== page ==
Documentary wins grand prize in Taipei

Chiang Hsiu-chiung's 'Let the Wind Carry Me' also wins Best Editing in Taipei Film Festival

Filmmaker Chiang Hsiu-chiung, center, wins the Taipei Film Festival grand prize for 偰et the Wind Carry Me' on Saturday.

Filmmaker Chiang Hsiu-chiung, center, wins the Taipei Film Festival grand prize for 偰et the Wind Carry Me' on Saturday.

The documentary "Let the Wind Carry Me," won the grand prize on Saturday at the Taipei Film Festival.
The 12-year-old film festival opened this year for short features, documentaries, and animations to compete against full-length narrative features for the NT$1 million top prize after it barred non-narrative films from joining the competition in 2008.
Let the Wind Carry Me follows the life and work of cinematographer Lee Ping-bin, also known as Mark Lee, who is internationally renowned for creating beautiful, poetic shots with auteurs such as Hou Hsiao-hsien and Wong Kar-wai.
The 90-minute documentary is a joint project between rising Taiwanese director Chiang Hsiu-chiung and Hong Kong photographer Kwan Pun-leung. The two had worked together for more than three years.
The documentary was awarded the grand prize and praised for presenting the passion of filmmaking in a unique way.
"I am very lucky and proud to be involved in filmmaking in Taiwan," said Chiang, who was overwhelmed with emotion at the awards ceremony Saturday night.
Let the Wind Carry Me also won Chiang two other awards, Best Documentary and Best Editing. Chiang shared the prizes with late director Edward Yang, the first person Chiang said recognized her efforts in making films.
The honor of Best Feature went to "The Fourth Portrait," director Chung Mong-hong's second feature which deals with the problem of missing children and the predicament of every man. The jury said the film opens an indefinable genre in terms of its content and form.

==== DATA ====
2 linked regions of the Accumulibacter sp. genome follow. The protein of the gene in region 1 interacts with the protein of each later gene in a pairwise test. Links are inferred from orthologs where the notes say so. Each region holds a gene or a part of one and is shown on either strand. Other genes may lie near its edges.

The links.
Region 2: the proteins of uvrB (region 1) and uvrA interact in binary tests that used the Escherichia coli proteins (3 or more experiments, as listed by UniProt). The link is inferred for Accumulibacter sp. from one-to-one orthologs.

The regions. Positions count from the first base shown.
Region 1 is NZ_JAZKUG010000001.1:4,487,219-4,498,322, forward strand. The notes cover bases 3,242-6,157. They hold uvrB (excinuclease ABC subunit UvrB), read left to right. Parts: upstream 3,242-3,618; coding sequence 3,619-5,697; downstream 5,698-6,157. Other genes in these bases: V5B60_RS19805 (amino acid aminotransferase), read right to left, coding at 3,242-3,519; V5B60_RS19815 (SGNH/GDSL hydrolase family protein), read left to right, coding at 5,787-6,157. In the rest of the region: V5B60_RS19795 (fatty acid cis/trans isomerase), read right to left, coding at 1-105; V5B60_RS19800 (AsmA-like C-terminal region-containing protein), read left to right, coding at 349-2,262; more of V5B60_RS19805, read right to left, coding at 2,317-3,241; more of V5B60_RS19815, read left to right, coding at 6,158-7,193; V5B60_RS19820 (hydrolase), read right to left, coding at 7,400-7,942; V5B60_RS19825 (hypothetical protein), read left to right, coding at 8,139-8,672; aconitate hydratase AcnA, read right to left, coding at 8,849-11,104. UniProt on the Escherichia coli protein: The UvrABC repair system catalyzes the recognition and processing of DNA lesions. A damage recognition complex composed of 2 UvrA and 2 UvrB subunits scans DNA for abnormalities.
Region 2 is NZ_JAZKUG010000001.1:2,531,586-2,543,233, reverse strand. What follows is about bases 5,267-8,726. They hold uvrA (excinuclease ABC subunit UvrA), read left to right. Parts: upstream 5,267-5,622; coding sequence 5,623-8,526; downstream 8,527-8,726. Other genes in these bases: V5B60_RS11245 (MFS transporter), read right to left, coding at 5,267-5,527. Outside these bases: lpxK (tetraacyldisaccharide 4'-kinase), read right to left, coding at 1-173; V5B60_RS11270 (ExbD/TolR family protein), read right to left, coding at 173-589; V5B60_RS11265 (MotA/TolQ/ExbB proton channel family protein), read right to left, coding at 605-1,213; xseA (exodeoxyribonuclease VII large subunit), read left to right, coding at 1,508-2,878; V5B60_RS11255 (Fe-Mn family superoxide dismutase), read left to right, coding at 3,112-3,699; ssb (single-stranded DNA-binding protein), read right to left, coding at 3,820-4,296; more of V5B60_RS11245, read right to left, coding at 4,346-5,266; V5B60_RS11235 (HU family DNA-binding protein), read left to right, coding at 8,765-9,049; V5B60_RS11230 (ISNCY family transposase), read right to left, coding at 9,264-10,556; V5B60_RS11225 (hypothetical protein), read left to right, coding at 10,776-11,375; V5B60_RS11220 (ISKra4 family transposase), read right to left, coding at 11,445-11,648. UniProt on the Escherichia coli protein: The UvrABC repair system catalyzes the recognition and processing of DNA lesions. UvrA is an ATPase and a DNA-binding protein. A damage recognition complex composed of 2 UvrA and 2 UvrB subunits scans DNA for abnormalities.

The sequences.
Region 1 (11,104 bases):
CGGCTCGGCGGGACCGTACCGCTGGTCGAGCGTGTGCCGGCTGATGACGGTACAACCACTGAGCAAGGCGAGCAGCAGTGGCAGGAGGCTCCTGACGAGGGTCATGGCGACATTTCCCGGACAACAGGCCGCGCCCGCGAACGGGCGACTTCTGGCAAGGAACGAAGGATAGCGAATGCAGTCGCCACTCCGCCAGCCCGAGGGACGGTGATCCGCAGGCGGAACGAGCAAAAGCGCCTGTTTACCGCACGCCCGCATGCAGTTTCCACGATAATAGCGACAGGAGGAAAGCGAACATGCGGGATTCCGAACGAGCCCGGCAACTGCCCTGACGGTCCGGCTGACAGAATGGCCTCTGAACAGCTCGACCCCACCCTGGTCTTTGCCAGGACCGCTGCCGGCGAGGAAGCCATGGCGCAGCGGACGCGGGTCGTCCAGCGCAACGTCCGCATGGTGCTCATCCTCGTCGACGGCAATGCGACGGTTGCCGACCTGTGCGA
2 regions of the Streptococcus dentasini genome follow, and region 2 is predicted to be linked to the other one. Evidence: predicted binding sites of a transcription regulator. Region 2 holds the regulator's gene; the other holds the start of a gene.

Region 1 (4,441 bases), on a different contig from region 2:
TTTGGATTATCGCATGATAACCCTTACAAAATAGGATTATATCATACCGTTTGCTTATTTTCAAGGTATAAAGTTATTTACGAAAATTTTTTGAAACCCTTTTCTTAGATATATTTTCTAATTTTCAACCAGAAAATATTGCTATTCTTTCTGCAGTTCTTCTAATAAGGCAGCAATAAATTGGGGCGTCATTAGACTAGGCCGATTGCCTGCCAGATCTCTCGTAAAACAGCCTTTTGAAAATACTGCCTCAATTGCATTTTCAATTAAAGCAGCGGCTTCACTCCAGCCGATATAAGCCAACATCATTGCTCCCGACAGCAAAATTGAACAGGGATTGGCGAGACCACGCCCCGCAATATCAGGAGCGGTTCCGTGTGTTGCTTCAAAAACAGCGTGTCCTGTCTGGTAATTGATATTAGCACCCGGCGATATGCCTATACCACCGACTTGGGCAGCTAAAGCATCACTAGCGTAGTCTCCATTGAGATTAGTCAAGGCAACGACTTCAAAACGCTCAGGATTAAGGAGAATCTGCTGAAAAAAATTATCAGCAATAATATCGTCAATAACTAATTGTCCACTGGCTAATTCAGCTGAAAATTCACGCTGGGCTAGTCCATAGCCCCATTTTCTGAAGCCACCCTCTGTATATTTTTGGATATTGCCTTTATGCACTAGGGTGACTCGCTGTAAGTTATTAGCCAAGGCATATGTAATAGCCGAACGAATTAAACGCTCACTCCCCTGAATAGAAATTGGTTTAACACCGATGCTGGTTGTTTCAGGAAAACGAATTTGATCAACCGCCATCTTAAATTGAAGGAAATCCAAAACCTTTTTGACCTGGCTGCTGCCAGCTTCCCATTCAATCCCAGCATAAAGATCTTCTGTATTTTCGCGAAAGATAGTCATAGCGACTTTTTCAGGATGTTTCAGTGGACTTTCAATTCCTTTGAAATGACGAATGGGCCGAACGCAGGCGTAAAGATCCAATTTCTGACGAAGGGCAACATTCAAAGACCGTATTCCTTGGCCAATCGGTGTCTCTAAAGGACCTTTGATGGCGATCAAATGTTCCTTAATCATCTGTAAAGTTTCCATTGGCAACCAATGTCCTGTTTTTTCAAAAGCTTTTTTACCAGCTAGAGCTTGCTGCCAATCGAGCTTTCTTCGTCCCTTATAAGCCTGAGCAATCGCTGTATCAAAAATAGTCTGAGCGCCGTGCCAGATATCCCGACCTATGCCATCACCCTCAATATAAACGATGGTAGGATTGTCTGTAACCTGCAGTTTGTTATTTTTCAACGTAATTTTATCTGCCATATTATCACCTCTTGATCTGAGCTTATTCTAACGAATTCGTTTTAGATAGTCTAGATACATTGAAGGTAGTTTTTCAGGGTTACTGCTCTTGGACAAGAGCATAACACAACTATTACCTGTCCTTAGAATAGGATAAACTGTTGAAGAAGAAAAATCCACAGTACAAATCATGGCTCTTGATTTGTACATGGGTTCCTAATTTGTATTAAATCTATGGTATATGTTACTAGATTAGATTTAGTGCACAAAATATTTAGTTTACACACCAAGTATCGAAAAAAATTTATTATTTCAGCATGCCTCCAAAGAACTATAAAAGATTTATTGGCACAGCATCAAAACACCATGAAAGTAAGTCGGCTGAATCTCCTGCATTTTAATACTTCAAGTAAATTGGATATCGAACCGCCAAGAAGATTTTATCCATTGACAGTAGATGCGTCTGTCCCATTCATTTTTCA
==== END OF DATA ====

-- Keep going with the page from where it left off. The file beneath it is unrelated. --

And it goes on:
Filmmaker Cheng Wen-tang bagged Best Director for his latest feature "Tears," an emotionally charged film that delved into the repentance of a 60-year-old policeman. "Tears" would be Cheng's first installment of the three; he plans to make two other films that talk about transitional justice.
Both Chung and Cheng did not attend the awards ceremony.
Meanwhile, Best Screenplay went to Essay Liu's "Seven Days in Heaven." The film uses dramatic approaches to portray a Taiwanese funeral, and the love of a daughter for her late father.
One of the highlights of Saturday's awards ceremony was 11-year-old actor Bi Xiao-hai getting Best Actor for his performance in "The Fourth Portrait." The child actor did not show any stage freight during his acceptance speech; he spoke calmly and thanked his parents for their total support.
But Best Actress Chen Yi-han for the narrative feature "Hear me" almost had nothing to say when her turn came.
Best Cine-matography went to Liao Peng-jung from "Face," while "Taipei Exchanges" took Best Music and Audience's Choice award, and "A piece of Cake" won Best Animation and the Media Choice Award.
Full-length feature "Pinoy Sunday" and short film "Real Sniper" were both given the Industry Award of NT$600,000. The prize money is intended to pay for the digital copy cost of the two winning directors' next production.
The box office hit "Monga" managed to grab "Best Art Direction."
Taipei Film Festival runs until Thursday.